Toronto spa stays silent on pledge for change in policy on transgender customers
Bathing suit optional and billed as Canada’s first women-only water spa, Body Blitz found itself wading through controversy last June.
Social media posts alleged the popular business turned away at least one transgender customer.
“They claimed to be trans-positive then the manager called my friend (one hour before their booking) to say that they couldn’t come because they had a ‘no male genital rule,’” Facebook user Weronika Jane wrote on June 9.
“Tried to book an appointment for my wife @bodyblitzspa women’s only spa was told (their) trans-inclusion policy won’t allow ‘male genitalia,’” Twitter user Vi King posted on the same day.
While the spa would not confirm or deny the existence of a policy excluding transgender women, they did issue a statement at the time.
It read: “We support the LGBTQ community and recognize that this is a sensitive issue. However, because Body Blitz Spa is a single-sex facility with full-nudity, we are not like other facilities.”
The statement went on to say, “We recognize that this is an important discussion for single-sex facilities to have and we will seek to find a satisfactory resolution.”
Body Blitz also issued a statement on Facebook in June that stated they would be “working with a civil rights professional over the summer to help us with a clear and fair policy.”
They also said, “Please appreciate that policies take time and we are working diligently on this matter.”
Global News followed up with the spa through phone calls, in-person visits and emails.
We received a response over email that read, “We do not have anything further to say regarding this matter. Regards, Body Blitz Spa.”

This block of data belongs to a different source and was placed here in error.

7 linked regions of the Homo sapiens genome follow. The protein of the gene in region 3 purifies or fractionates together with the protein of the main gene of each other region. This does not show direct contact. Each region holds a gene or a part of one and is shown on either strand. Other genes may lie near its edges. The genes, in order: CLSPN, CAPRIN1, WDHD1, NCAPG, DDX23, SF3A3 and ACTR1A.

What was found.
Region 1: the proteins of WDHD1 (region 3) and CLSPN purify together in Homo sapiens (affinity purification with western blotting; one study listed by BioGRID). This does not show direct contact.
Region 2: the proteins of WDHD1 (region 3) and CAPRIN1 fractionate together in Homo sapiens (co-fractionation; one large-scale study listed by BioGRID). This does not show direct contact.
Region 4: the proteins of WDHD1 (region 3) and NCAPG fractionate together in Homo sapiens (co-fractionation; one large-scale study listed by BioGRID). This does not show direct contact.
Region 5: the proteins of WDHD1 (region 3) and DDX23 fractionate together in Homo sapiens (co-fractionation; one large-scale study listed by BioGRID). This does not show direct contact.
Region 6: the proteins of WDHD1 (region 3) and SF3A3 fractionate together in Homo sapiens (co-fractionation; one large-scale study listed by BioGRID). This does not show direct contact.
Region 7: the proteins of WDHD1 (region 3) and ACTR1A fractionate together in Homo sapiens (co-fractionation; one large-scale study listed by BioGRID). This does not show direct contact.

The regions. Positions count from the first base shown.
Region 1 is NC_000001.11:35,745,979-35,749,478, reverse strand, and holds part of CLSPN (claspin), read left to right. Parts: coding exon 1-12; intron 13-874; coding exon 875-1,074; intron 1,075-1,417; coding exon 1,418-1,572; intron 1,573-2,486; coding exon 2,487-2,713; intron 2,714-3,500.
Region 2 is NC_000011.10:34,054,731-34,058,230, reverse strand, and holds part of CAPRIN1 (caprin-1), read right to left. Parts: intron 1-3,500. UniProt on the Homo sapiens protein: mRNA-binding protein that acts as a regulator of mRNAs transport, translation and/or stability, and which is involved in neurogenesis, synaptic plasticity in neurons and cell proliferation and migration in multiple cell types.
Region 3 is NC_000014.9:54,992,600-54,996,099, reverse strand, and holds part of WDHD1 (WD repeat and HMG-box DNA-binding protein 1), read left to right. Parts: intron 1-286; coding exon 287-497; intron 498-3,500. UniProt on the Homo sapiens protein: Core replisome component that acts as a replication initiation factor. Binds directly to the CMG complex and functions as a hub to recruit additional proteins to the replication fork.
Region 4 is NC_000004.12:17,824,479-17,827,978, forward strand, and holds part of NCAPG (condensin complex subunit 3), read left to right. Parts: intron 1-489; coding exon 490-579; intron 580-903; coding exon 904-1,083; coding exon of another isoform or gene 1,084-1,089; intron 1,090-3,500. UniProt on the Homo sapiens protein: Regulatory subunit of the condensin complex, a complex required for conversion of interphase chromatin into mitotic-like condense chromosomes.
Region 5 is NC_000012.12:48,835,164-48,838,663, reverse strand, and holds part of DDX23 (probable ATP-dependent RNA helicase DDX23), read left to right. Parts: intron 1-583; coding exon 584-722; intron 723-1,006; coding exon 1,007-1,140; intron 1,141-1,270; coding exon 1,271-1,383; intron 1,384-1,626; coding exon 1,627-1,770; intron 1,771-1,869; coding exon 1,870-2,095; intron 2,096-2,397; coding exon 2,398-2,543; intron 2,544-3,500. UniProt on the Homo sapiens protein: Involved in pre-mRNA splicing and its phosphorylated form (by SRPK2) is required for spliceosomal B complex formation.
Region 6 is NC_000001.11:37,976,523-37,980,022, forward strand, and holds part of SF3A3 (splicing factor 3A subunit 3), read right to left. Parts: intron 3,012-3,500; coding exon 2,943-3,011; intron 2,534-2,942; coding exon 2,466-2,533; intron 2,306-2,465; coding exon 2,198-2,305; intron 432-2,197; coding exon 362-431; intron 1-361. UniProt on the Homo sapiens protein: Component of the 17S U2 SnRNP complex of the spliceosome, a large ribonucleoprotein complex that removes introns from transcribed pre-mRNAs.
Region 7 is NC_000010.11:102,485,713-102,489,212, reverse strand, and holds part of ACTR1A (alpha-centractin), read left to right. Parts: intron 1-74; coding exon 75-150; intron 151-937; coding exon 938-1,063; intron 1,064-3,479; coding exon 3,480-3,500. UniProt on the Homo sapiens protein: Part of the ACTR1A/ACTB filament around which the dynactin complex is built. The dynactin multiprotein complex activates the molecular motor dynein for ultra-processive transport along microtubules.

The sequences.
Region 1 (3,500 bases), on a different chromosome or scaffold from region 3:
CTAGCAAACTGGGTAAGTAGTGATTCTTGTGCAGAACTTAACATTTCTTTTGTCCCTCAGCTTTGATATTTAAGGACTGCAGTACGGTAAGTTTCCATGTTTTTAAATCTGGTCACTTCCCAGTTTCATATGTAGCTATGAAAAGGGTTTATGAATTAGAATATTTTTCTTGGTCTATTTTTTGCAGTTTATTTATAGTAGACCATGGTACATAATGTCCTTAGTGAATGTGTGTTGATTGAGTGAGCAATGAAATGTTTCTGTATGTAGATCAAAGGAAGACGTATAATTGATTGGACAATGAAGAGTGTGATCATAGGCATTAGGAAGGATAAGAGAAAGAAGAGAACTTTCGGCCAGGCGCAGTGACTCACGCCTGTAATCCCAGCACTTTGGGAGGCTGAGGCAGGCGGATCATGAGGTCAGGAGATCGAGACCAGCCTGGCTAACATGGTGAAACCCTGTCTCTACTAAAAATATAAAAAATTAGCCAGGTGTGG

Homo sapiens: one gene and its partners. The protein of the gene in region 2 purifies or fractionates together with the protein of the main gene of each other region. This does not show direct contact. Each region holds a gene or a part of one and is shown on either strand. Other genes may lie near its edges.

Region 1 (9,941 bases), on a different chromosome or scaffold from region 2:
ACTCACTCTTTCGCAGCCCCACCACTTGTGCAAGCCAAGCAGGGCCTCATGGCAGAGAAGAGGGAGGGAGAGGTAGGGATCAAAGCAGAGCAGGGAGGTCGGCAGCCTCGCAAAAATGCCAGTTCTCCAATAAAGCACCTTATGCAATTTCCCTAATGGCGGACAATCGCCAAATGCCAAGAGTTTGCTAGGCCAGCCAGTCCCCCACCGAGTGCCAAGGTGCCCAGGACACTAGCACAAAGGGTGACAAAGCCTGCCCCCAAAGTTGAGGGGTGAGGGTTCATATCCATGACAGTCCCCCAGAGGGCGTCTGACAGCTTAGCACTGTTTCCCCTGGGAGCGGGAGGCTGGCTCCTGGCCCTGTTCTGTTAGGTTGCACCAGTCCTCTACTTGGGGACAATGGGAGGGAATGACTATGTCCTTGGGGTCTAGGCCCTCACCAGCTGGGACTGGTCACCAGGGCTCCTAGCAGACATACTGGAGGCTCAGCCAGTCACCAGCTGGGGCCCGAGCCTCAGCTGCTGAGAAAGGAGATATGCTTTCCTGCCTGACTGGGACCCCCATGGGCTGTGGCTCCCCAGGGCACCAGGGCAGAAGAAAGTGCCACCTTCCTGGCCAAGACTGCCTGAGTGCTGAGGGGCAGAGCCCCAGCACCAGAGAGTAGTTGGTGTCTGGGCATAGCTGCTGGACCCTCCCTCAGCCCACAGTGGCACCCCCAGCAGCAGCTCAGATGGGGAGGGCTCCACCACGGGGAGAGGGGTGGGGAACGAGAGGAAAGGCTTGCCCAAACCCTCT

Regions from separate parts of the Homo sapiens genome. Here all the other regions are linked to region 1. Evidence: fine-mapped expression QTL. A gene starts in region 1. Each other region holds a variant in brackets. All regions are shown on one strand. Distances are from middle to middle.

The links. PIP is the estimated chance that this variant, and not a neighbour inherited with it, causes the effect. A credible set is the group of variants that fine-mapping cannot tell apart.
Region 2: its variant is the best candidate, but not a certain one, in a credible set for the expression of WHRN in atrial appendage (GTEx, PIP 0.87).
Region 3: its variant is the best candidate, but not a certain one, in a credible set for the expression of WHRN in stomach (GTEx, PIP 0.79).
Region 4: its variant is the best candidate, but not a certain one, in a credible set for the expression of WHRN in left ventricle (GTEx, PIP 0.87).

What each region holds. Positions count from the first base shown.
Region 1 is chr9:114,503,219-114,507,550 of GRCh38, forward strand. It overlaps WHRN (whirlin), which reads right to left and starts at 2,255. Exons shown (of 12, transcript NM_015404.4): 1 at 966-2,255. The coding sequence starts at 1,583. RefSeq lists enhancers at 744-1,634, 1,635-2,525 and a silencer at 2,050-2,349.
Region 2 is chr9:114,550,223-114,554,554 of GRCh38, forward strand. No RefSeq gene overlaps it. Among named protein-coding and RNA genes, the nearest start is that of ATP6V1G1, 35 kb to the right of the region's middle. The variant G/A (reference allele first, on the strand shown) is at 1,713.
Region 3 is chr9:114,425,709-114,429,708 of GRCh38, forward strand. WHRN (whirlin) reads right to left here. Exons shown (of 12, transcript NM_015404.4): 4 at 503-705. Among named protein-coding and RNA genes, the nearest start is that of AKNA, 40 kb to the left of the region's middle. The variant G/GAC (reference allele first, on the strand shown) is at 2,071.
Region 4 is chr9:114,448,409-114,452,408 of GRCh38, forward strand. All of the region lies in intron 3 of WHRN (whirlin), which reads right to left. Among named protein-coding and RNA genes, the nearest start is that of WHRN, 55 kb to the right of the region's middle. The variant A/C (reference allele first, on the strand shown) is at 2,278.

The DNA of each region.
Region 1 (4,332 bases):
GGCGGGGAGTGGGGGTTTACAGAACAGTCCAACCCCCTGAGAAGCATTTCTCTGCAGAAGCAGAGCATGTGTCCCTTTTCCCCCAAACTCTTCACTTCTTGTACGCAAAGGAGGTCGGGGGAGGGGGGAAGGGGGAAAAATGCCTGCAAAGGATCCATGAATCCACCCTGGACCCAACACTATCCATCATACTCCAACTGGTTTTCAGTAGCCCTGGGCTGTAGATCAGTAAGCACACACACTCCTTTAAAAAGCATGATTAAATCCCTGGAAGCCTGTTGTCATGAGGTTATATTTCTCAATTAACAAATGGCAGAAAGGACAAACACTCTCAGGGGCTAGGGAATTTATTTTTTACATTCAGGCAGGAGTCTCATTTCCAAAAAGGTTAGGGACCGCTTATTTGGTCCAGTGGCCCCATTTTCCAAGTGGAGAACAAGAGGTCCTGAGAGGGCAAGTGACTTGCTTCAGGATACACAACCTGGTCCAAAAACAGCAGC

Brandy Dawley used to frequent one of the business’s two downtown locations.
“I did enjoy going to Body Blitz. It’s a wonderful place. It was kind of my treat to myself once or twice a month,” she told Global News.
Four months ago, she stopped going altogether.
“I was actually looking into bringing my fiancee, who is trans, into the spa with me and wanted to check out their policies.”
She was disheartened by the allegations she saw online and said even if the spa revisits its clientele policy, she may still steer clear.
“Trans women face struggles that we can’t even think of,” Dawley said. “And for someone to be bothered because of how their body looks, is really disappointing.”
Transgender activist Susan Gapka believes retail and services providers still have a long way to go when it comes to the treatment of transgender patrons.
“We’re not there to mess up your organization,” she said. “We’re just there to belong and do our business, whether it’s a washroom, a change room, or just to have the opportunity to work on our health and well-being.”
According to the Ontario Human Rights Commission website, “Trans people should have access to washrooms, change rooms and other gender specific services and facilities based on their lived gender identity.”
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